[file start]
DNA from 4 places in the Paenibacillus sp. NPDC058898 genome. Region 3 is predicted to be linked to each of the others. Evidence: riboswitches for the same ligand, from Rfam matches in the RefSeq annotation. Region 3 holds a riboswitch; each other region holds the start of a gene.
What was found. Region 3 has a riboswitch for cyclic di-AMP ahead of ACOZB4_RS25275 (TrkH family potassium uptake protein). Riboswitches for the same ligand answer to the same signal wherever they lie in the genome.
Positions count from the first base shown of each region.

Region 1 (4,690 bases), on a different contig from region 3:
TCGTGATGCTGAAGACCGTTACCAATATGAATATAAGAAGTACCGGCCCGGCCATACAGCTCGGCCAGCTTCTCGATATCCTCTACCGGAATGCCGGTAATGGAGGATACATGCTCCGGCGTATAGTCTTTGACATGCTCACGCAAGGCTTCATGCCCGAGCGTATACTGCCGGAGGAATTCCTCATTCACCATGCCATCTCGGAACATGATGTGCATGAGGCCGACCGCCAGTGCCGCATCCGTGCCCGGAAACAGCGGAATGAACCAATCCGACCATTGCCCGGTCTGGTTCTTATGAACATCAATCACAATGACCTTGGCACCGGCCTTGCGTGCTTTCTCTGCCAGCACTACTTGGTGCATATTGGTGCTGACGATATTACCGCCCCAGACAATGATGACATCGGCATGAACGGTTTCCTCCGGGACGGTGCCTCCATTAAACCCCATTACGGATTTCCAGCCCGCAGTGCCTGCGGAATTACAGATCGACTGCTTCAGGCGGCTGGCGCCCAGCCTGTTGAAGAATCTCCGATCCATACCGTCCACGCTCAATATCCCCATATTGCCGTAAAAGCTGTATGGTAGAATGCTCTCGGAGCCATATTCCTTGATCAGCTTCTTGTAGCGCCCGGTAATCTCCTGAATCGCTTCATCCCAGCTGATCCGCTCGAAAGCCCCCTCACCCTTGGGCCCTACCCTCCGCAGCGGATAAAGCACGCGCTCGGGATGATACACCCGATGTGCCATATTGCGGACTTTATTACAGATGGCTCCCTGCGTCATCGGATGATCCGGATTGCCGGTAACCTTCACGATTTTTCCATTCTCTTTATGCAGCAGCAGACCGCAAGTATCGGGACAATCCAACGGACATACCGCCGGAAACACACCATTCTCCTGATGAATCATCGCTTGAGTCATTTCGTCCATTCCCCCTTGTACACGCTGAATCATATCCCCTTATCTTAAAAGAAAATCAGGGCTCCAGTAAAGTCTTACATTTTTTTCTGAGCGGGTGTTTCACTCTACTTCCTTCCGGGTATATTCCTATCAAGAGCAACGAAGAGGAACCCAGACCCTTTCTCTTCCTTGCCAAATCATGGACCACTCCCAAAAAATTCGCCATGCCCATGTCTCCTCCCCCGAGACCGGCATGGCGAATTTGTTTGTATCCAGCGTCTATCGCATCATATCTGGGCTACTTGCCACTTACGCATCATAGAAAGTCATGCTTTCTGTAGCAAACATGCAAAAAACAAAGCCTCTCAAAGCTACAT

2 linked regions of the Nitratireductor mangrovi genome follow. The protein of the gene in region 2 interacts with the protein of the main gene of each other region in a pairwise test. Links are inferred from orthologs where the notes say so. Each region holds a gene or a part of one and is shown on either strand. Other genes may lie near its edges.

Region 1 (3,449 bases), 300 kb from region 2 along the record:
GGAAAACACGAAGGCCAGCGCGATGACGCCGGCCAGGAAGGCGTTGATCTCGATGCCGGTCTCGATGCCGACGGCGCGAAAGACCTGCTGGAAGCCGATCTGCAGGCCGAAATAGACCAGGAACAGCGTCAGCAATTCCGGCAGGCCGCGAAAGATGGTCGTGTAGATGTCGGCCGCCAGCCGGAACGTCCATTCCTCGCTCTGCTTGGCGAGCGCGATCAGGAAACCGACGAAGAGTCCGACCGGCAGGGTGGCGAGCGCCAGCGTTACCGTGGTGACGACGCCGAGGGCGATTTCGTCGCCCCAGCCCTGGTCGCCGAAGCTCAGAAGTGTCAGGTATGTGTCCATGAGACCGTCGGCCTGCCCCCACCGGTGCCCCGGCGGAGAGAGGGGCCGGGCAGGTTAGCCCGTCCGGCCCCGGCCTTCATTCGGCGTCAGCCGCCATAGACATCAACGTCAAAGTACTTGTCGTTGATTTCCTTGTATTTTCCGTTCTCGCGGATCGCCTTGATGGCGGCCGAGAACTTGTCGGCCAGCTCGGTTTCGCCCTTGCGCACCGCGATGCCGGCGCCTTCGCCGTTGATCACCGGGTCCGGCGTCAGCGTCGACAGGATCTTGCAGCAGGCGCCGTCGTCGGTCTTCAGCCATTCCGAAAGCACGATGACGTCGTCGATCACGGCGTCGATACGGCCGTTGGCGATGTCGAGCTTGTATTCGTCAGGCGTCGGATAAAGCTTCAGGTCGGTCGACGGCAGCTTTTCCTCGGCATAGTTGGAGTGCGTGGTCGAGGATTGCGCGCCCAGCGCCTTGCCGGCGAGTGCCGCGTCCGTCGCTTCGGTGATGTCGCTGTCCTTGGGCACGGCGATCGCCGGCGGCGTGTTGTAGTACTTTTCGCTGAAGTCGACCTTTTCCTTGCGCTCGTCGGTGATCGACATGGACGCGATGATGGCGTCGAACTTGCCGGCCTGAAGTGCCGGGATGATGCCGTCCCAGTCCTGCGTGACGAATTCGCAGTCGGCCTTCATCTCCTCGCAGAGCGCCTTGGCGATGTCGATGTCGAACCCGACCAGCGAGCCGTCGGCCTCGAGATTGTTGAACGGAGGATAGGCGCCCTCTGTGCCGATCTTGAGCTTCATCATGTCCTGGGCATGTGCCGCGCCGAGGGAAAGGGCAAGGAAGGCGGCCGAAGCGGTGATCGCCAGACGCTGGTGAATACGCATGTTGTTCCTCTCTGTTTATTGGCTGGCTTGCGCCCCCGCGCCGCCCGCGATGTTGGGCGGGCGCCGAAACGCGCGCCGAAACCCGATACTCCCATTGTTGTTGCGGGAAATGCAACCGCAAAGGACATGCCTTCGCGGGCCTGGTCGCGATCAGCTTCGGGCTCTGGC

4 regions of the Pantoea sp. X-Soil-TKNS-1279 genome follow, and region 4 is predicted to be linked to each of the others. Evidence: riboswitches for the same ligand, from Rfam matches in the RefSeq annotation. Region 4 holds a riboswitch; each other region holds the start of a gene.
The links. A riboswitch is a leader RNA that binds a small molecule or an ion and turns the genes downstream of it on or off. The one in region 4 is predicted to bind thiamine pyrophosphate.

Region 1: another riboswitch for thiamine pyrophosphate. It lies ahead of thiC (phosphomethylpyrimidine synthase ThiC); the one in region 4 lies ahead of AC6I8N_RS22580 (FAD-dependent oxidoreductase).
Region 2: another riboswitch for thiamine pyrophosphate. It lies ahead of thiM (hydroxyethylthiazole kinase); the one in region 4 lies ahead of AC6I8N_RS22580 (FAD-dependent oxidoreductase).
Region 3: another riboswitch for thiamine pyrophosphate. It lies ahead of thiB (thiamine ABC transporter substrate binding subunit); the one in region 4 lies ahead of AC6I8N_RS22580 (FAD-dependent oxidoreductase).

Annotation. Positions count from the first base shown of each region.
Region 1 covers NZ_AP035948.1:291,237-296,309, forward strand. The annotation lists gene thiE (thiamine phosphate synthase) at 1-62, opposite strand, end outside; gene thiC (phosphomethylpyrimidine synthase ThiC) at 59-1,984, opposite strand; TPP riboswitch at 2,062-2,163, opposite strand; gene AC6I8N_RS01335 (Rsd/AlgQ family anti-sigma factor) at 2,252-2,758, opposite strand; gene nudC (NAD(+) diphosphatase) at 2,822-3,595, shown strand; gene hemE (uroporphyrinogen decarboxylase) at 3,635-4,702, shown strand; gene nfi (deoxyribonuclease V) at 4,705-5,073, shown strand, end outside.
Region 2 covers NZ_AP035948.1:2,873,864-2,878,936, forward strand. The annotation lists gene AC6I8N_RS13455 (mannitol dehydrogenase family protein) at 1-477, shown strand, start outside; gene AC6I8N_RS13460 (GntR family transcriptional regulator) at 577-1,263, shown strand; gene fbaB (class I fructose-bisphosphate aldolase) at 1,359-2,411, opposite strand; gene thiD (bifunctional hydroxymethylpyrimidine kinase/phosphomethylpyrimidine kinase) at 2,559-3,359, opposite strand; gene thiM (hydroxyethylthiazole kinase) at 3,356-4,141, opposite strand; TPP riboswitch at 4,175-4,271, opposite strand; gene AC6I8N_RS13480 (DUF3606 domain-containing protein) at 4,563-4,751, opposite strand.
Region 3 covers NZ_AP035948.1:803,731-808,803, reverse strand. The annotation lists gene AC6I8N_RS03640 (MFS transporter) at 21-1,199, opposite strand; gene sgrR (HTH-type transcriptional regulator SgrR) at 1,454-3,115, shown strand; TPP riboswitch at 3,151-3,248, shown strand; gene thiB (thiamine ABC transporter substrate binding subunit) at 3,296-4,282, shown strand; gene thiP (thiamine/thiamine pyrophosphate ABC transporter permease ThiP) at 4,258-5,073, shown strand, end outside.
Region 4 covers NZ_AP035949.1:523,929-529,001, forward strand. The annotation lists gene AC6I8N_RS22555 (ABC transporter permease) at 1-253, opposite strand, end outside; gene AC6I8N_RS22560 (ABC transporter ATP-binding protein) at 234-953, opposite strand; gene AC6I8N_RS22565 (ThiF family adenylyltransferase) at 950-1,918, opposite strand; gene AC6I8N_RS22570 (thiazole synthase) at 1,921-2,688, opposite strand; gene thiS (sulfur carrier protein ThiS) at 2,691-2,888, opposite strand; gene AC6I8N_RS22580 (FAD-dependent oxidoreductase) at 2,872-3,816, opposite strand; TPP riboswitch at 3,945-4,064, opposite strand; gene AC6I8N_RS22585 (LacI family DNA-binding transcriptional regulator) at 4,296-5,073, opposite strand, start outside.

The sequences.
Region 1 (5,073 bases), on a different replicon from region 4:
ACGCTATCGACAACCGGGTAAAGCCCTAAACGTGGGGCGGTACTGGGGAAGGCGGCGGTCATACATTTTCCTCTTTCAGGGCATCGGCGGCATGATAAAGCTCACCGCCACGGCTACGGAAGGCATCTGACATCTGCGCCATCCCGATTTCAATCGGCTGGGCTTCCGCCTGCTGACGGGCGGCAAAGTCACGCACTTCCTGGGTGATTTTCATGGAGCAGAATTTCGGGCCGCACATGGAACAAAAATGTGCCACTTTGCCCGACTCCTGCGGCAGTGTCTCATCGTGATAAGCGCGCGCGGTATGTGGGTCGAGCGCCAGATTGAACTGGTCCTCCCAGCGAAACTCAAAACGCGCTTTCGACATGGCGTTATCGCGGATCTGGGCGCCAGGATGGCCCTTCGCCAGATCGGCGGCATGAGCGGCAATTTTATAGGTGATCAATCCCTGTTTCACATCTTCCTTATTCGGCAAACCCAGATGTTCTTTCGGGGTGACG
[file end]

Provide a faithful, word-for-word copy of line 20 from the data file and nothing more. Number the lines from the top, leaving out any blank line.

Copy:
Region 1 (5,073 bases), on a different replicon from region 4: